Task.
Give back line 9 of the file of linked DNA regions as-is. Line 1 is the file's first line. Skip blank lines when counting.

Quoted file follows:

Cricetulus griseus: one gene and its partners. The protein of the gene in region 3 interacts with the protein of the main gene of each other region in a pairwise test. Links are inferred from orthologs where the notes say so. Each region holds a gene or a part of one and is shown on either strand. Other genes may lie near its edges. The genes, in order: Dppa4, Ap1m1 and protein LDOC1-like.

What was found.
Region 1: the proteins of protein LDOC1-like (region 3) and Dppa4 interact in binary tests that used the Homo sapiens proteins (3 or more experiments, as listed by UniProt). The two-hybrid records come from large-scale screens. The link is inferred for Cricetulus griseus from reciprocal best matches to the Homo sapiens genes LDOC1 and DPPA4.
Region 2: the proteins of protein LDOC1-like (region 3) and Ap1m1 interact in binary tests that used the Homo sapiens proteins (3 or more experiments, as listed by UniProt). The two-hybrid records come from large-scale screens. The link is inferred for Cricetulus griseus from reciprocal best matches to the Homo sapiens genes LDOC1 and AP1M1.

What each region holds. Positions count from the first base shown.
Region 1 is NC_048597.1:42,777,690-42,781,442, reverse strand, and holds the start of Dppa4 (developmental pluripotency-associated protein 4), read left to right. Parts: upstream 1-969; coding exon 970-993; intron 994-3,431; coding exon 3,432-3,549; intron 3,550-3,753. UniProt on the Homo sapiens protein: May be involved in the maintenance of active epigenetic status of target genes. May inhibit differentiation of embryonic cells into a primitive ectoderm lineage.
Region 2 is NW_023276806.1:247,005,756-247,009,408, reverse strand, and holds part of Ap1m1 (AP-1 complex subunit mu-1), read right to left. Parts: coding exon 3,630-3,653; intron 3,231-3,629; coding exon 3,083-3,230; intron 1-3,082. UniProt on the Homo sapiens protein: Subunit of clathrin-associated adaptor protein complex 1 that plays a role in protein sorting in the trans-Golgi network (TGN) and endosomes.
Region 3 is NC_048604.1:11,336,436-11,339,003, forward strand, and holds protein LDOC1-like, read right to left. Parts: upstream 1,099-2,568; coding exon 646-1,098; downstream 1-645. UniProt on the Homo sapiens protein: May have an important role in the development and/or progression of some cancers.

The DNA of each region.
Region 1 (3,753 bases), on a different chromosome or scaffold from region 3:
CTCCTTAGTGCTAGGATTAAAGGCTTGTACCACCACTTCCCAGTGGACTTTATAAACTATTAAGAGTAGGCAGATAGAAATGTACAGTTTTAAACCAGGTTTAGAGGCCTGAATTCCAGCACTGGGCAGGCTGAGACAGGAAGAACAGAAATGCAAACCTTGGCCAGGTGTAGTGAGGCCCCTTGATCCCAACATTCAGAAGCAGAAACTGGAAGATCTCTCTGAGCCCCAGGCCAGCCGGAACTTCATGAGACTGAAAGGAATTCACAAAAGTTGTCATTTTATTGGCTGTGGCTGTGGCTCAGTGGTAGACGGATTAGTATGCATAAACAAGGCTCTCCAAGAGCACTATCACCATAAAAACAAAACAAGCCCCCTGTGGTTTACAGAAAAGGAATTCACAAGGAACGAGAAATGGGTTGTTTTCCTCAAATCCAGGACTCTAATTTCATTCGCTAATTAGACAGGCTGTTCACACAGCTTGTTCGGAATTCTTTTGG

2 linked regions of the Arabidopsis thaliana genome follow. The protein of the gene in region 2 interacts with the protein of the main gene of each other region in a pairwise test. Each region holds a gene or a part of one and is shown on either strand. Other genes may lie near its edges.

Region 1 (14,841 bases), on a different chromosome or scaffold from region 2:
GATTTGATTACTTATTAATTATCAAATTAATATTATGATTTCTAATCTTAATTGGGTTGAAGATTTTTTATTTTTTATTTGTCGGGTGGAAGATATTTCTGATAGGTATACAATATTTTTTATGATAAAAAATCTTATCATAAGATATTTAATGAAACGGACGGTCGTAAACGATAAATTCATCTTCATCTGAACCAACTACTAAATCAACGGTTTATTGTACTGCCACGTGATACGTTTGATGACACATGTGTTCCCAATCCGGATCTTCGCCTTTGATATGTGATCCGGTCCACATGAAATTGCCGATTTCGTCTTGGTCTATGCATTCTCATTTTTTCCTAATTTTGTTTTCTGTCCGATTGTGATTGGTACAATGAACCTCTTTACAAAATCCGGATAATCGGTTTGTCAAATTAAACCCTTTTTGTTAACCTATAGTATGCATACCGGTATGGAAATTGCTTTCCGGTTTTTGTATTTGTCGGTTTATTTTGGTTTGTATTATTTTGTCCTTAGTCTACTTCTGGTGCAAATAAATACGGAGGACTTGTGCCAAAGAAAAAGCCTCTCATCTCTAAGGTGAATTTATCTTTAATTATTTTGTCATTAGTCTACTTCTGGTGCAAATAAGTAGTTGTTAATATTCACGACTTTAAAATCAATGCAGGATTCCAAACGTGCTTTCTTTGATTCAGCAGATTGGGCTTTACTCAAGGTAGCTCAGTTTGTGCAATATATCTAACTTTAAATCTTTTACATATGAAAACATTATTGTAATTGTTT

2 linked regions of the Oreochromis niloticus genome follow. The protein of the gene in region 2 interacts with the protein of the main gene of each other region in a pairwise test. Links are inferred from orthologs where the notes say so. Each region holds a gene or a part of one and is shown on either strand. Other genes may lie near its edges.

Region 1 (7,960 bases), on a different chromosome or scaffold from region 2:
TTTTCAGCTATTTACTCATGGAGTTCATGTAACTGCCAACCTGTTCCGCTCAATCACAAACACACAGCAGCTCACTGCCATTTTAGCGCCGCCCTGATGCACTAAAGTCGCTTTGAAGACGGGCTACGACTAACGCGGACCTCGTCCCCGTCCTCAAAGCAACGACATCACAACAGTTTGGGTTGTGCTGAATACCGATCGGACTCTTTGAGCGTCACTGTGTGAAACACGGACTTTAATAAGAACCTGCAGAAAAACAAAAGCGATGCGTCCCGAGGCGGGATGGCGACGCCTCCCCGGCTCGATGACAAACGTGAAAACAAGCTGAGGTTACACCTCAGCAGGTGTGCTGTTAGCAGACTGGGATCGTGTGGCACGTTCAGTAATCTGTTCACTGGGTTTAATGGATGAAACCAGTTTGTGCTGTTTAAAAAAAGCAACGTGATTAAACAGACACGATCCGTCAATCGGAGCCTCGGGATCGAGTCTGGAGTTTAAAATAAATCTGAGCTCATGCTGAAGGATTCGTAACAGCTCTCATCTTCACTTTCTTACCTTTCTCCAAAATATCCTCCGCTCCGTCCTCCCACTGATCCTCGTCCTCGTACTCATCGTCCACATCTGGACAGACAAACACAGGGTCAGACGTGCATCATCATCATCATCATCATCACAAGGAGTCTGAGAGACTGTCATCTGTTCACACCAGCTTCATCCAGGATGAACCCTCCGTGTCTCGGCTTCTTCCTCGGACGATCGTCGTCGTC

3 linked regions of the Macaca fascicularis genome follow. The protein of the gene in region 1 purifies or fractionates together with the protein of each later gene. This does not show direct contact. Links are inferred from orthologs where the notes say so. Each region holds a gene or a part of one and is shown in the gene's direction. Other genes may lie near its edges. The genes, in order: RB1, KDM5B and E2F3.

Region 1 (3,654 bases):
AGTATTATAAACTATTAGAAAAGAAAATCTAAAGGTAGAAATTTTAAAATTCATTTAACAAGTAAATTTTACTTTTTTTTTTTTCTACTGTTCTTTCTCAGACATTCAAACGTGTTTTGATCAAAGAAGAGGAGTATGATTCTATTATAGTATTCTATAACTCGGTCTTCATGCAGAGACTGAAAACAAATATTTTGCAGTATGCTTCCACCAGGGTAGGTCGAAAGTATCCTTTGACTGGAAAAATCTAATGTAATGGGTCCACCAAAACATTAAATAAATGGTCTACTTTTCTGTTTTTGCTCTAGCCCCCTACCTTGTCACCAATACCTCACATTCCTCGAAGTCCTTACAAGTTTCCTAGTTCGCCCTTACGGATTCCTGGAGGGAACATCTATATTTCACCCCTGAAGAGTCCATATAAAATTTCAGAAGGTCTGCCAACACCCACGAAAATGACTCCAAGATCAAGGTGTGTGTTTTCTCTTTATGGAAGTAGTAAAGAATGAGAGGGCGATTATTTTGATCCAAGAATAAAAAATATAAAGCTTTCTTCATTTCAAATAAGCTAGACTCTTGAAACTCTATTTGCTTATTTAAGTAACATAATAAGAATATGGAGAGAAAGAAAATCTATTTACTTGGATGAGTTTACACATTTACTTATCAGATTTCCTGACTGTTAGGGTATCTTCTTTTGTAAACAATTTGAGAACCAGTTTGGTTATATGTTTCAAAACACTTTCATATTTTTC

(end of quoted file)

The DNA of each region.